Monday, November 26, 2012

How Upton compares to other free agents via Wins Above Replacement; how that may impact an offer from the Phillies

PBR - Wins Above Replacement, affectionately known as WAR, is a statistical metric that measures  a player’s total contributions to their team in one simple number.
Think of WAR as the number you would look at if a key player were injured and a replacement player, either from the minors or the bench, were inserted into their place - it answers the question of how much value (wins)  a team would be losing.  
I won't bore you with the mathematical formula but you can easily find WAR on FanGraphs (fWAR) and Baseball-Reference (rWAR). The metric is league and park neutral, so you can compare WAR figures across years, leagues, and parks.
With the news surrounding free agent B.J. Upton, I went ahead and put together a simple chart including the WAR figures for several free agent outfielders - the chart includes WAR from last season along with a three-year average '(10-'12.)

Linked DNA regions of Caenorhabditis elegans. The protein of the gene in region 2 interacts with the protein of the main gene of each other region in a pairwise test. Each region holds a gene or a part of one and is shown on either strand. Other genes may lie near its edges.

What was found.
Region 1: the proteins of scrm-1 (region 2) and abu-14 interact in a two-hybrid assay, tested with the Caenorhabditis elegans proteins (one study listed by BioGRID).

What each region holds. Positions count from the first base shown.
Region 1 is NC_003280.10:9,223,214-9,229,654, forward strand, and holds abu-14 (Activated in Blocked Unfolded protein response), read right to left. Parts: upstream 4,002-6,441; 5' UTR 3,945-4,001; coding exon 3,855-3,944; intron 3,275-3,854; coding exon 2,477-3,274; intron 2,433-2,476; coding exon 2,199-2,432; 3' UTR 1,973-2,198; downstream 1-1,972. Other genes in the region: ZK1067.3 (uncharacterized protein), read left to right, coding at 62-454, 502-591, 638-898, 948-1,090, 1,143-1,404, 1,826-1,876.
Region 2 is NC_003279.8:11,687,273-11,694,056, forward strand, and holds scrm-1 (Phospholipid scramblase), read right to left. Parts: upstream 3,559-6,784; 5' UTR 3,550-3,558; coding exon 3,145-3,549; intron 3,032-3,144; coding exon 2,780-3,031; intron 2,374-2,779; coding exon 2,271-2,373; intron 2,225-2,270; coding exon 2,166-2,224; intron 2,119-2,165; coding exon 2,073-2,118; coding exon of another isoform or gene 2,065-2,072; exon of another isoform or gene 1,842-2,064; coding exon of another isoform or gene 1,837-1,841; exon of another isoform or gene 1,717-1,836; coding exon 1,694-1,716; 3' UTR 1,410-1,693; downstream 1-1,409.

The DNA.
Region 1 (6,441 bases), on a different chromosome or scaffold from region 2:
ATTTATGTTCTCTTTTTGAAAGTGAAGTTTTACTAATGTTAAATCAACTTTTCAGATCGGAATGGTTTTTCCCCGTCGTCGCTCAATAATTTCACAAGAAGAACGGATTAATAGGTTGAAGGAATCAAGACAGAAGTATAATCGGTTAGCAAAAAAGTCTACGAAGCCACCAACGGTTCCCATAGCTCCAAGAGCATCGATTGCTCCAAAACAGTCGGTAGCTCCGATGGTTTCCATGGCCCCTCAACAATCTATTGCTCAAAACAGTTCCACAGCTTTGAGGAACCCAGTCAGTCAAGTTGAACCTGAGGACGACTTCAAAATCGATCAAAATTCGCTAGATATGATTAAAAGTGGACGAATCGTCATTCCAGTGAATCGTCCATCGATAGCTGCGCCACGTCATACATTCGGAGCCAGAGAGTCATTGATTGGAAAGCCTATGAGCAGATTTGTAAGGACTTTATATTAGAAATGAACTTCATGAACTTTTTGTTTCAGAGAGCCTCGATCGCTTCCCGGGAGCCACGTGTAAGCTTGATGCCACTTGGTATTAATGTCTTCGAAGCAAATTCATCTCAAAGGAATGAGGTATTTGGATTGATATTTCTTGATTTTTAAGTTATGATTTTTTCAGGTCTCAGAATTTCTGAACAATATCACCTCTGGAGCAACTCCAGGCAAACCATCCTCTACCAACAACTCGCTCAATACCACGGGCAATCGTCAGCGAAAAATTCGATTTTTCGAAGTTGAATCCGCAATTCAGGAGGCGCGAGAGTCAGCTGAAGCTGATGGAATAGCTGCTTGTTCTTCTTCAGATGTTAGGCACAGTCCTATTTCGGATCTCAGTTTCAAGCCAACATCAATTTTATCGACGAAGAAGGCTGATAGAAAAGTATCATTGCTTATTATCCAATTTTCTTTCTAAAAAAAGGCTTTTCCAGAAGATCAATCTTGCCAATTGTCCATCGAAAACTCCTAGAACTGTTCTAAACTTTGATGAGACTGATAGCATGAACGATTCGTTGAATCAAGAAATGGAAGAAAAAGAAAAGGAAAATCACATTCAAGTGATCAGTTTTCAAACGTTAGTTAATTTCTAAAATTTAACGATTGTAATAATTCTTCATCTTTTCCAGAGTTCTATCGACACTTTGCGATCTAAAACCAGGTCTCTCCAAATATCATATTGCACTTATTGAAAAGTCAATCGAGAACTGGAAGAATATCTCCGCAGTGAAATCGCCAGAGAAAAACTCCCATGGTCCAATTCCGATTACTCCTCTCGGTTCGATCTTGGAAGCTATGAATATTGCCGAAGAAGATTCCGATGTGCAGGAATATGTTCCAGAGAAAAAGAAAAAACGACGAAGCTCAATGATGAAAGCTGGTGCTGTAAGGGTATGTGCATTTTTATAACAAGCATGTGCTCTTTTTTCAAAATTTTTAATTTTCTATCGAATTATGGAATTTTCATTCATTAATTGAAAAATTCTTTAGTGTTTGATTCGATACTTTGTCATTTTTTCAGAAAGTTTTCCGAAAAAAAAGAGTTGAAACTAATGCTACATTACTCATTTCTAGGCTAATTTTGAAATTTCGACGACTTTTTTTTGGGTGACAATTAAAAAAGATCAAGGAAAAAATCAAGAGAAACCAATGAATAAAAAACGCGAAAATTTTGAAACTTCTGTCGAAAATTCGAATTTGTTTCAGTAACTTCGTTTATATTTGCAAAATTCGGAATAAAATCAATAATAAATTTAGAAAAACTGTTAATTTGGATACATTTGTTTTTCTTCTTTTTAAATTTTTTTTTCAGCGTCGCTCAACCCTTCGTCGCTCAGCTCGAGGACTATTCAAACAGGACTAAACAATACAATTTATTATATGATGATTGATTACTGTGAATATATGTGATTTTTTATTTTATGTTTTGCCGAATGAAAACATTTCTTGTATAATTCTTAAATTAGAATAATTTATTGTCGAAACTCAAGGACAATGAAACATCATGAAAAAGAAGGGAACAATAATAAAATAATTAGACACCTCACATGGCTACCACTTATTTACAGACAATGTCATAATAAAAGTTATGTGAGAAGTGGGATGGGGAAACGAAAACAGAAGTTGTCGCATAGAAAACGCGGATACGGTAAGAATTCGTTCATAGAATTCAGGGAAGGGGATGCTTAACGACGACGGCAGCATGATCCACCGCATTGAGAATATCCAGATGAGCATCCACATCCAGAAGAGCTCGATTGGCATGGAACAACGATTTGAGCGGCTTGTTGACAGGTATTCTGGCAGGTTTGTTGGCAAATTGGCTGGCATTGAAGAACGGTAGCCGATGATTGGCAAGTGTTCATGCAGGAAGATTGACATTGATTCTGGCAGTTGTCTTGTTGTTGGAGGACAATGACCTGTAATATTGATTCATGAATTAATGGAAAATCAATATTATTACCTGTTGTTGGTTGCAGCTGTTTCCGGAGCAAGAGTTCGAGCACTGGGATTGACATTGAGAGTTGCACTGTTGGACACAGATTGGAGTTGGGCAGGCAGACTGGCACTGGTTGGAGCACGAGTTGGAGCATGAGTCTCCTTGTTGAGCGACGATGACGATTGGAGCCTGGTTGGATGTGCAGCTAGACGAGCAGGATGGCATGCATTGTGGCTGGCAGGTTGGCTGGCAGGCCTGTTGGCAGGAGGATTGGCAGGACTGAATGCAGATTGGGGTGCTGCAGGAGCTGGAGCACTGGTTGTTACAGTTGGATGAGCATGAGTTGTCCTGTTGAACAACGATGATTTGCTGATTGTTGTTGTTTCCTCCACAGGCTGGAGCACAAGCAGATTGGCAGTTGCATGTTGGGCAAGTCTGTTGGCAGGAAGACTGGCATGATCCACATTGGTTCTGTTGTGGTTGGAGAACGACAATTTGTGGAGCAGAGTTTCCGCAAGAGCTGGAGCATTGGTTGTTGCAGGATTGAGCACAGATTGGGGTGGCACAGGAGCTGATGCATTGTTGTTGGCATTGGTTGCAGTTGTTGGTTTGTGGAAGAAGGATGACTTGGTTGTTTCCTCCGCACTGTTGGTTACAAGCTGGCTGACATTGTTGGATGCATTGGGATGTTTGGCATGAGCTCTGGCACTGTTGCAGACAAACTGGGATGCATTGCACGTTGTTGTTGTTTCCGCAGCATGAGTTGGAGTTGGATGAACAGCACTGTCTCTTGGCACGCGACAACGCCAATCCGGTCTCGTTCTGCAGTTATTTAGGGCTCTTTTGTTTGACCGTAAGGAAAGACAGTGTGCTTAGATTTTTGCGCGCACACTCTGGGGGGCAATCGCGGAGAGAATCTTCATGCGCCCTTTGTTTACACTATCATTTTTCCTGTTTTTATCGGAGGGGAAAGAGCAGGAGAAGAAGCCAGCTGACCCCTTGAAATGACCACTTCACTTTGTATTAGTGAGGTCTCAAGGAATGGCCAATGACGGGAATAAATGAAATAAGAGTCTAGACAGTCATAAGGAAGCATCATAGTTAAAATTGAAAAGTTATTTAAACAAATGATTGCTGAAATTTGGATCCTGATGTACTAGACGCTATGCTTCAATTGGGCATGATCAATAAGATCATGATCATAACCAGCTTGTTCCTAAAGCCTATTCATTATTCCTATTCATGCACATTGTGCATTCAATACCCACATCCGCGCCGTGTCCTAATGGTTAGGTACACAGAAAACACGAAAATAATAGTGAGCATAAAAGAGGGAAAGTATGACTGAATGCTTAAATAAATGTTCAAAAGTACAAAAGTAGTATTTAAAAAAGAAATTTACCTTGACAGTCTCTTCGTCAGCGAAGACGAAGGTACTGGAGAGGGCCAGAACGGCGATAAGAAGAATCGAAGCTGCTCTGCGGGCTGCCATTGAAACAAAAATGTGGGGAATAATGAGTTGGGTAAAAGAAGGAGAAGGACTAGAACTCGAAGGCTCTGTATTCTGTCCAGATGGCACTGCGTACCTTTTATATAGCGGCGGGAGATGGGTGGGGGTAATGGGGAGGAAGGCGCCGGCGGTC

Now that we see the WAR for each of these players, how can we decipher their value on the free agent market?
Sky Andrecheck attempted to answer this question with a post a few years back on Rich Lederer's Baseball Analysts Web site - WAR, Salary, and Service: Estimating Dollars Per Win. Andrecheck - and came up with the following equation using figures from 2008 to determine salaries for free agents: 5.53 + (WAR*1.23).
To come up with a balanced number I went ahead and found two salaries for each player - one based on '12 WAR and another on the three-year average - I then averaged the two salaries together and came up with the following figures (salaries in the millions, per season):
By no means is this method perfect. It is a given that Josh Hamilton will receive more than $12 million a year, but the other salaries at least seem plausible if all things are considered equal. Upton made $7 million in 2012, but now he's looking at $13 to $15 million. Shane Victorino made $9.5 million and he's also looking for something in the vicinity of $13 million. 
If nothing else we can at least compare the WAR figures to the salaries from Andrecheck's formula and determine the comparative value of the five free agent outfielders included in the chart.
Think of it this way, if both Upton and Victorino are going to give the Phillies the same amount of wins over an average player, than isn't Victorino  a better option if he can be bought at a significantly cheaper price?
- Patrick Gordon is the editor of the Philadelphia Baseball Review. Contact him at or @Philabaseball on Twitter.